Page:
John Hawkes (novelist)

From Wikipedia, the free encyclopedia
Jump to navigation Jump to search
John Hawkes
BornJohn Clendennin Talbot Burne Hawkes, Jr.
(1925-08-17)August 17, 1925
Stamford
DiedMay 15, 1998(1998-05-15) (aged 72)
Providence
OccupationNovelist
Alma materHarvard College
Period1949-1997
Genres
Literary movementPostmodernism
Notable works

John Hawkes, born John Clendennin Talbot Burne Hawkes, Jr. (August 17, 1925 – May 15, 1998), was a postmodern American novelist, known for the intensity of his work, which suspended some traditional constraints of narrative fiction.

Biography[edit]

Born in Stamford, Connecticut, and educated at Harvard University. Although he published his first novel, The Cannibal, in 1949, it was The Lime Twig (1961) that first won him acclaim. Thomas Pynchon is said to have admired the novel.[1] His second novel, The Beetle Leg (1951), an intensely surrealistic Western set in a Montana landscape, came to be viewed by many critics as one of the landmark novels of 20th-century American literature. Hawkes took inspiration from Vladimir Nabokov and considered himself a follower of the Russian-American translingual author. Nabokov's story "Signs and Symbols" was on the reading list for Hawkes's writing students at Brown University. "A writer who truly and greatly sustains us is Vladimir Nabokov," Hawkes stated in a 1964 interview.[2]

Hawkes taught English at Harvard from 1955 to 1958 and English and creative writing at Brown University from 1958 until his retirement in 1988.[3] Among his students at Harvard and Brown were Rick Moody, Jeffrey Eugenides, William Melvin Kelley,[4] Marilynne Robinson,[5] and Maxim D. Shrayer.[6]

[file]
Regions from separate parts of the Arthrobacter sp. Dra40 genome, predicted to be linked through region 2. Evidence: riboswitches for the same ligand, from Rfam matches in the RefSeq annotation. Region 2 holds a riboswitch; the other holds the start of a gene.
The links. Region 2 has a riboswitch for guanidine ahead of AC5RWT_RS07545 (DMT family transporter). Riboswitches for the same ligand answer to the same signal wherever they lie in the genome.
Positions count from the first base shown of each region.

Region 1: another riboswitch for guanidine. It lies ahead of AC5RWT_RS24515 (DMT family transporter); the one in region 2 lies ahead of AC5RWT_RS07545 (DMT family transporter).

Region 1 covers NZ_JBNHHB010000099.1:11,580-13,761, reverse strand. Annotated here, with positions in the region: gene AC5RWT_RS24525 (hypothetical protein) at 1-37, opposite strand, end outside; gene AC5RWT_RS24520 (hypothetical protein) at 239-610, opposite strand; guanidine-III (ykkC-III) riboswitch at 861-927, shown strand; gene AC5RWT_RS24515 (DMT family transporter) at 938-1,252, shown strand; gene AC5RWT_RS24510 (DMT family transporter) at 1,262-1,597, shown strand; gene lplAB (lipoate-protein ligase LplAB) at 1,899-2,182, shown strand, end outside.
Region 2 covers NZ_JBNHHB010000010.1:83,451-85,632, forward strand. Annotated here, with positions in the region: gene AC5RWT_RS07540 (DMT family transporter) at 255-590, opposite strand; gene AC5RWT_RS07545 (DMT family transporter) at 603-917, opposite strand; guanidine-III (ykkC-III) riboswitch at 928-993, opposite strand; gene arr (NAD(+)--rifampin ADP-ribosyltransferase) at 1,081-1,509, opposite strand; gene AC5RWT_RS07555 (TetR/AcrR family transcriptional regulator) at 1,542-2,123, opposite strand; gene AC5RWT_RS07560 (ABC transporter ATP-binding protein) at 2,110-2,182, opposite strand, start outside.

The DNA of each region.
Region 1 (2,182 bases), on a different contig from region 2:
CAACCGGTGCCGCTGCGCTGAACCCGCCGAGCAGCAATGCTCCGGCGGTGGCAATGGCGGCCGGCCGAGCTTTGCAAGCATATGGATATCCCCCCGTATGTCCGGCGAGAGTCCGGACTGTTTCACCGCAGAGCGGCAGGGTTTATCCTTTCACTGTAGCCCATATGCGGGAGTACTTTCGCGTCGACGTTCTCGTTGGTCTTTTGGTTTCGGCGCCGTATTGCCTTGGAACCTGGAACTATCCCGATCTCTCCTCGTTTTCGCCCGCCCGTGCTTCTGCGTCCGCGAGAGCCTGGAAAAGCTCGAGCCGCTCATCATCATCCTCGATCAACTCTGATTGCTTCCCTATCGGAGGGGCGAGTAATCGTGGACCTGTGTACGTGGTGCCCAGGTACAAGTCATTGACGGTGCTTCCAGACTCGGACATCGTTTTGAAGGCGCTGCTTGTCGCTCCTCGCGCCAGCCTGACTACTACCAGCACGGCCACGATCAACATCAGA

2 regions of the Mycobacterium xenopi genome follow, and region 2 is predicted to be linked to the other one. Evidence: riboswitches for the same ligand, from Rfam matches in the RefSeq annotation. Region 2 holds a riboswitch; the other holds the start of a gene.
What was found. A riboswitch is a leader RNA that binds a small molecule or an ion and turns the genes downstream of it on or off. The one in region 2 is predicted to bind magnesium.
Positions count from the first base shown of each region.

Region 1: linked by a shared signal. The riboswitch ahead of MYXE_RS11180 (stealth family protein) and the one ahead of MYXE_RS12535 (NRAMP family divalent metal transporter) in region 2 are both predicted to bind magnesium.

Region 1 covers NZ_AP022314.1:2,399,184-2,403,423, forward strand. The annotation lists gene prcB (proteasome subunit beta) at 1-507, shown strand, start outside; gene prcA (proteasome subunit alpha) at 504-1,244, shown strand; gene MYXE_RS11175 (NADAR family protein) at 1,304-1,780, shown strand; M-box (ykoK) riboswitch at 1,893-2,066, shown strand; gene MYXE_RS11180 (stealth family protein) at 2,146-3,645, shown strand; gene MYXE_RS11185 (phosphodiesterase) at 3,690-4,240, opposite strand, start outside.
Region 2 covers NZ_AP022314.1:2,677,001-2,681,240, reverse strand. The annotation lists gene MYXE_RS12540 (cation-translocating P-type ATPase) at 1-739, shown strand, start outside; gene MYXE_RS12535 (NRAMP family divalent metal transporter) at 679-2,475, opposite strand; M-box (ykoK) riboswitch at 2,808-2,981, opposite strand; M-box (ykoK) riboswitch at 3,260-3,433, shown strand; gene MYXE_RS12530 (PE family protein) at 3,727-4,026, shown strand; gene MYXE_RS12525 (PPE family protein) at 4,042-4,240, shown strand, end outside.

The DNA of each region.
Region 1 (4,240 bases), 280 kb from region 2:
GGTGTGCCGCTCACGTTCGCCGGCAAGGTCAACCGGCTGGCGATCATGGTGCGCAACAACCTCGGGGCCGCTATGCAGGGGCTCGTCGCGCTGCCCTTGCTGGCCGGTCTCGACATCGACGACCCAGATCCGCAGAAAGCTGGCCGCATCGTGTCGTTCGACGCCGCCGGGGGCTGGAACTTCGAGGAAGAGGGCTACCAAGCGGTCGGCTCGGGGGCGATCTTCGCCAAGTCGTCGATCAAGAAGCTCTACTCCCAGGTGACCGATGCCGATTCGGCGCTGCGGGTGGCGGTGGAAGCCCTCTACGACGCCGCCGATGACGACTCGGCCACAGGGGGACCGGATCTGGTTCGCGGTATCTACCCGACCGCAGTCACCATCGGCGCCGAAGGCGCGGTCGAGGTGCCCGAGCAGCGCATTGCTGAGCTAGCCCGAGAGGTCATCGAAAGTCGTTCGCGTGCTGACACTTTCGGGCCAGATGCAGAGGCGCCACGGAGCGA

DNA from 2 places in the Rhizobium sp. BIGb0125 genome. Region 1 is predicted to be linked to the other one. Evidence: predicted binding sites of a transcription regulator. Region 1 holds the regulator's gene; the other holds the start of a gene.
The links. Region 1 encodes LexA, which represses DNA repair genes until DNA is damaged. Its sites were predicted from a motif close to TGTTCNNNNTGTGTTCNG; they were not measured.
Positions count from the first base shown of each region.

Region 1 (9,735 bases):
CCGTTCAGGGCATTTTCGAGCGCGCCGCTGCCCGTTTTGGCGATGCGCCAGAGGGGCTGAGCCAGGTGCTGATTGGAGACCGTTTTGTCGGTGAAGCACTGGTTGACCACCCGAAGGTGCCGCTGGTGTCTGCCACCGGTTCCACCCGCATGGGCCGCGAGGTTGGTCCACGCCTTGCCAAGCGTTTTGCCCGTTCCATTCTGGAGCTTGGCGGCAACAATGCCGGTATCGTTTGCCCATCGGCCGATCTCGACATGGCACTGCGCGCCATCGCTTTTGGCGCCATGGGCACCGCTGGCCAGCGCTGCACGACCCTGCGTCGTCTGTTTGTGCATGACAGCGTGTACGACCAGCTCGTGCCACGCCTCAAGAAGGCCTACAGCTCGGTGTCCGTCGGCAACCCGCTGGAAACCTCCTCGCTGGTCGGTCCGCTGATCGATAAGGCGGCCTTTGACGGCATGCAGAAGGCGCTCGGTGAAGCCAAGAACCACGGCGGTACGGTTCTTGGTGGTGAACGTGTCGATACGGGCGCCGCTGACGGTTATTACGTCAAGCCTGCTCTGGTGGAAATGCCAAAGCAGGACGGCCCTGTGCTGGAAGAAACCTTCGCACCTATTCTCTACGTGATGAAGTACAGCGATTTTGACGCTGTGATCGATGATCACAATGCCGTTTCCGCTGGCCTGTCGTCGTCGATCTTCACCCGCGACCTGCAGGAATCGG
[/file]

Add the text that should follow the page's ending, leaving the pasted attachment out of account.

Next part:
Hawkes died in Providence, Rhode Island.

Quotations[edit]

  • "For me, everything depends on language."
  • "I began to write fiction on the assumption that the true enemies of the novel were plot, character, setting and theme, and having once abandoned these familiar ways of thinking about fiction, totality of vision or structure was really all that remained."[7]
  • "Like the poem, the experimental fiction is an exclamation of psychic materials which come to the writer all readily distorted, prefigured in that inner schism between the rational and the absurd."
  • "Everything I have written comes out of nightmare, out of the nightmare of war, I think."
  • "The writer should always serve as his own angleworm—and the sharper the barb with which he fishes himself out of blackness, the better."

Works[edit]

Awards and nominations[edit]

Bibliography[edit]

  • Ferrari, Rita. Innocence, Power, and the Novels of John Hawkes. Philadelphia: University of Pennsylvania Press, 1996.
  • Hryciw-Wing, Carol A. John Hawkes : a research guide. New York : Garland Pub., 1986
  • Hryciw-Wing, Carol A. John Hawkes : an annotated bibliography /with four introductions by John Hawkes. Metuchen, N.J. : Scarecrow Press, 1977

External links[edit]

Notes[edit]

  1. ^ Hawkes's author page.
  2. ^ "John Hawkes: An Interview. 20 March 1964. John J. Enck and John Hawkes" Wisconsin Studies in Contemporary Literature 6.2 (summer 1965): 144; see also Maxim D. Shrayer, "Writing in Tongues," Brown Alumni Monthly September/October 2017; "Bez Nabokova" [1] Snob.ru 2 July 2017.
  3. ^ NY Times: John Hawkes Is Dead at 72; An Experimental Novelist
  4. ^ Nine Brown alumni to receive honorary degrees[2]
  5. ^ This Life, This World: New Essays on Marilynne Robinson’s Housekeeping, Gilead, and Home. BRILL. 2015-09-25. ISBN 9789004302235.
  6. ^ "Writing in Tongues" Brown Alumni Magazine September/October 2017
  7. ^ Bradbury, Malcolm. The novel today: contemporary writers on modern fiction. Manchester University Press, 1977, p. 7.